Storing Fresh Matcha In The Fridge Requires A Few Extra Steps

While this vibrant green drink has been widely consumed in Japan for centuries, it seems like within the last decade, matcha has well and truly hit the global market and been thriving. According to Mordor Intelligence, matcha has amassed popularity outside of the Asia Pacific due to its unique flavor, and health benefits. MasterClass describes the drink as a green tea powder. Matcha is specifically made from the steamed and ground leaves of the Camellia sinensis shrub, which grows prolifically in Japan. Matcha is not just for drinking though, you can also find matcha tea, lattes, and more in coffee shops worldwide. And the bright powder can be used to flavor and color ice cream, mochi, cookies, fondant, and cakes (via Food & Wine).

Matcha is one of those items that's fantastic to have on hand at home. But unfortunately, matcha can go stale rather quickly if you don't store it properly or tend to buy low-quality products. The Matcha Connection says some of their favorite matcha producers are Encha Ceremonial Grade Matcha, Tenzo Organic Ceremonial Matcha, Pique Matcha, and Kenko Matcha. It is easiest to buy matcha products online unless you live in a well-stocked international city. And when it comes to storing your product, you should take care.

Matcha needs to be kept from heat, air, and light

There is a lot that can go wrong with your matcha if you don't learn how to take care of it properly. According to Break Away Matcha, this kind of tea can't handle any kind of heat, air exposure, or persistent light. Your main goal once you get your matcha should be to keep it fresh for the best quality color, flavor, and health benefits. The tea goes bad the longer it oxidizes, per Well + Good, and the best way to slow that down is by storing the matcha in the fridge and sealing it in a dry, airtight container, explains Break Away Matcha.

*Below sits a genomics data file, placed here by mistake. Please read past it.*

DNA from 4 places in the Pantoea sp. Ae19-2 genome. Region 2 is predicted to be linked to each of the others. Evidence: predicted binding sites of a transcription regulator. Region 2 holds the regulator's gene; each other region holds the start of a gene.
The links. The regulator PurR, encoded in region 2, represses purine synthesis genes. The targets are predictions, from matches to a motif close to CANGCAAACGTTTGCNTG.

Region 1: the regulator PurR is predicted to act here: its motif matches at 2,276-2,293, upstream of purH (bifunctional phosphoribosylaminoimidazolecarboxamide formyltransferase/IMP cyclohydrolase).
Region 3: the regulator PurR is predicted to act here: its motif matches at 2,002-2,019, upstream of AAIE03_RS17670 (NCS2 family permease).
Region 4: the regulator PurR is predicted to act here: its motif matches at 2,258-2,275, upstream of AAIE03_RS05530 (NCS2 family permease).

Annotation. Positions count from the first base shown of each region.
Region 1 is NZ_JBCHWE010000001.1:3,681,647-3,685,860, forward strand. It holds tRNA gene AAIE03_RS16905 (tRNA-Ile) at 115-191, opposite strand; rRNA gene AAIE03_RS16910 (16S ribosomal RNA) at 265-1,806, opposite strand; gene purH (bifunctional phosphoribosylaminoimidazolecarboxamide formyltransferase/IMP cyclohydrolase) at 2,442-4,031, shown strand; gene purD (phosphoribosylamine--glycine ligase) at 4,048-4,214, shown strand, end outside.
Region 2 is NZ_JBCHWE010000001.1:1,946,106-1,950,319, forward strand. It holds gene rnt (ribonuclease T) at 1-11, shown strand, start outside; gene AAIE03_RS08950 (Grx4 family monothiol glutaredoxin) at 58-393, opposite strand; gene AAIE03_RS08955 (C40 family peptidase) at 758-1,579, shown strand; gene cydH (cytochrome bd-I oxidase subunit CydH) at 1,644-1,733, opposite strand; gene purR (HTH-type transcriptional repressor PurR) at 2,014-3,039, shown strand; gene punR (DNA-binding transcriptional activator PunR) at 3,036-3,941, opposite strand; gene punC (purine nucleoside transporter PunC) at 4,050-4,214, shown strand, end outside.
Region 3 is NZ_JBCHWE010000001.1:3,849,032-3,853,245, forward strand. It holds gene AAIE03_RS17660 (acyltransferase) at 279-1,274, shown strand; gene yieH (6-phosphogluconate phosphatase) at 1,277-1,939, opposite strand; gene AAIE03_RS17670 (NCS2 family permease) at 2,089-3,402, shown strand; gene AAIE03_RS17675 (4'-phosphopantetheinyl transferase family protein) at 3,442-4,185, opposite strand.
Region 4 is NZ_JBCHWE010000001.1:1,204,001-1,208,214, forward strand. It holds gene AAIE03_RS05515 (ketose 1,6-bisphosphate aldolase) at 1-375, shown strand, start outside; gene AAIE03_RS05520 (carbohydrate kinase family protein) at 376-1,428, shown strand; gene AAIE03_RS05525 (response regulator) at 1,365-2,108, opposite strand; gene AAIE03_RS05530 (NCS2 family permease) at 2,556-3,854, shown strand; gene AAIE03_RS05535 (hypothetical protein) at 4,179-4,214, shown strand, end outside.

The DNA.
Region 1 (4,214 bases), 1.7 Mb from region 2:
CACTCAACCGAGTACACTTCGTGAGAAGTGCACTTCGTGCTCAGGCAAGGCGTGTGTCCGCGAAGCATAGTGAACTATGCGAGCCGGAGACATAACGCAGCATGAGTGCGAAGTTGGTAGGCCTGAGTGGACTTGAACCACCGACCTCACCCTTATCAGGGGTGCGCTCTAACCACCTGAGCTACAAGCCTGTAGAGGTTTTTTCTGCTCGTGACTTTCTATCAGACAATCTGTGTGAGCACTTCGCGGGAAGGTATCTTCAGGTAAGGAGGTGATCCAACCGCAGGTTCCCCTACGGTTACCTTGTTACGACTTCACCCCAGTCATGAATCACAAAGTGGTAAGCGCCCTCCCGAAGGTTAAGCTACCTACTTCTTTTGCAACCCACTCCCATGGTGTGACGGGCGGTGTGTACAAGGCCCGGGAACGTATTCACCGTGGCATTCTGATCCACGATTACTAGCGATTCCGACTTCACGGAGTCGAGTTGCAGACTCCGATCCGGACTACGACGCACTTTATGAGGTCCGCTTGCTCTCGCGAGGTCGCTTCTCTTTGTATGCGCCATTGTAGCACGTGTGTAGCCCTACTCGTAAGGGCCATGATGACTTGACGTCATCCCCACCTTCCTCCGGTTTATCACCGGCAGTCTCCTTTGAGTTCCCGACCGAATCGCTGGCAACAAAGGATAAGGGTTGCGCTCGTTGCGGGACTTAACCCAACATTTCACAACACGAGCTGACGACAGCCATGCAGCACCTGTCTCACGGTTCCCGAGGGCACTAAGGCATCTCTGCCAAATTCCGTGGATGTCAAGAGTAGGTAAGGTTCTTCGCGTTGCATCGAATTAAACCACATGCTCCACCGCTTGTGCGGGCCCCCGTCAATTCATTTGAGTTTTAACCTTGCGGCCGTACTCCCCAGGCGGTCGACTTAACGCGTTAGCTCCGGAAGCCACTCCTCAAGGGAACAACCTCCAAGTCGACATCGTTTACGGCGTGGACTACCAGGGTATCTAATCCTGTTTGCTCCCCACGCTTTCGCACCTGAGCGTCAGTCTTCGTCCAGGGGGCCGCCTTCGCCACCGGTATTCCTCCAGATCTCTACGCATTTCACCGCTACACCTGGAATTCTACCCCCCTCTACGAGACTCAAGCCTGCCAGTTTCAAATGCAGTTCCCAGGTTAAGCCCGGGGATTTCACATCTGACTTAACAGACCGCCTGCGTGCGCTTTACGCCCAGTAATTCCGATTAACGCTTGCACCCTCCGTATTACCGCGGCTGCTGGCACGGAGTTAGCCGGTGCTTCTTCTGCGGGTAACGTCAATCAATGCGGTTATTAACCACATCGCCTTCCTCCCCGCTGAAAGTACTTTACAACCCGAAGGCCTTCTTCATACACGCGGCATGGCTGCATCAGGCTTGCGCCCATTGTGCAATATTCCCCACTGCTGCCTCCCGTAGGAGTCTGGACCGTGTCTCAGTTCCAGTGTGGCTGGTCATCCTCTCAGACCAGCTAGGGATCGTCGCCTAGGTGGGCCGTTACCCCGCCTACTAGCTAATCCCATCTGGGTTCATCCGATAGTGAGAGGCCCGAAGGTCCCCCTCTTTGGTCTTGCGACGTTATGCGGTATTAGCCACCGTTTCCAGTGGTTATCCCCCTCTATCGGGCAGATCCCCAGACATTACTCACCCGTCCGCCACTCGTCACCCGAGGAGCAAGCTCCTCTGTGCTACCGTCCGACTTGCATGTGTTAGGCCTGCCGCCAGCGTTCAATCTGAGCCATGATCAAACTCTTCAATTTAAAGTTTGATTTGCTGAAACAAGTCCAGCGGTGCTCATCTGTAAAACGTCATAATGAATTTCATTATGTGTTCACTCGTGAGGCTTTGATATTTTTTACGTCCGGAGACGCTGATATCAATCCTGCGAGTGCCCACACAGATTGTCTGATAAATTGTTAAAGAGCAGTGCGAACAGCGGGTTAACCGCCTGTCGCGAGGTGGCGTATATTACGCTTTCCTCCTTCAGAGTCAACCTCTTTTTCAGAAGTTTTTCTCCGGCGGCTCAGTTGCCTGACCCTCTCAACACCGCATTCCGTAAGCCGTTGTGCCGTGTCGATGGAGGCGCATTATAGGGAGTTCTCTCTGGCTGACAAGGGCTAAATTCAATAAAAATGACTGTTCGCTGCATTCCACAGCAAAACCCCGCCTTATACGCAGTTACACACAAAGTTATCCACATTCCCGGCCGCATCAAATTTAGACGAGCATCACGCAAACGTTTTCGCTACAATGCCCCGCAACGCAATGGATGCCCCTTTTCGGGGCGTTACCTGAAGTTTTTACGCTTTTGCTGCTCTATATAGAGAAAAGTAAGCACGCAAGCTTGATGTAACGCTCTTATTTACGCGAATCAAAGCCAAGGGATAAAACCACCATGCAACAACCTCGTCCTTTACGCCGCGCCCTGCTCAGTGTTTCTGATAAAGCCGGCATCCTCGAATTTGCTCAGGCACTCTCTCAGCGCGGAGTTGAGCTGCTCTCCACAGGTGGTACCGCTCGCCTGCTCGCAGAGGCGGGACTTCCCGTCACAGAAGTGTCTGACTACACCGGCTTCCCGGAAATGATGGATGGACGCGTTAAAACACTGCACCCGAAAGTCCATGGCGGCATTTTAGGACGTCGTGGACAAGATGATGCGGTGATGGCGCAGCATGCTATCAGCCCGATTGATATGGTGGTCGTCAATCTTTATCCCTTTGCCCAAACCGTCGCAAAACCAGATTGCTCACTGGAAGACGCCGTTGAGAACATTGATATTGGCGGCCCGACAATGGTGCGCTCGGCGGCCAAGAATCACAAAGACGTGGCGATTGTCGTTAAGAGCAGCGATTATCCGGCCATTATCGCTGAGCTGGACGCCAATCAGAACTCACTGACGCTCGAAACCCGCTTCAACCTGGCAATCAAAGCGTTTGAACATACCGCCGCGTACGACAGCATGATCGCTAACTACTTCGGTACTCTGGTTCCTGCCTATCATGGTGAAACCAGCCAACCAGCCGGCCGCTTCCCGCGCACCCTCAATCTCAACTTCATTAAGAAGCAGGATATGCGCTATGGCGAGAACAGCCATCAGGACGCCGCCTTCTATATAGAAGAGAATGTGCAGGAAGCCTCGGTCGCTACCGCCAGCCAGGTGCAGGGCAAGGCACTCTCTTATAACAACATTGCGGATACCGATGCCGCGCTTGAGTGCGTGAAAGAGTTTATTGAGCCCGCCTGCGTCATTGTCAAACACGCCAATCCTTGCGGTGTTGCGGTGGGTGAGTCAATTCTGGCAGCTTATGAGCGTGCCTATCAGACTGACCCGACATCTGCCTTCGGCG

Once you open the matcha and begin to keep it in the refrigerator for easier, daily use, the Japanese Greenteain warns that matcha becomes particularly susceptible to absorbing strong smells (think about open hot sauce, garlic, anything with a kick). So not only should you use multiple layers of airtight protection to keep any outside forces from training the product, but you should also be careful to keep all the other food and condiments in your fridge well contained. Always keep air, light, and heat exposure to a minimum and close the seal of the container and the airtight bag you keep it in immediately after removing the matcha you plan on using.

Matcha can also be stored in the freezer if you don't plan on using it for a while, says Break Away Matcha.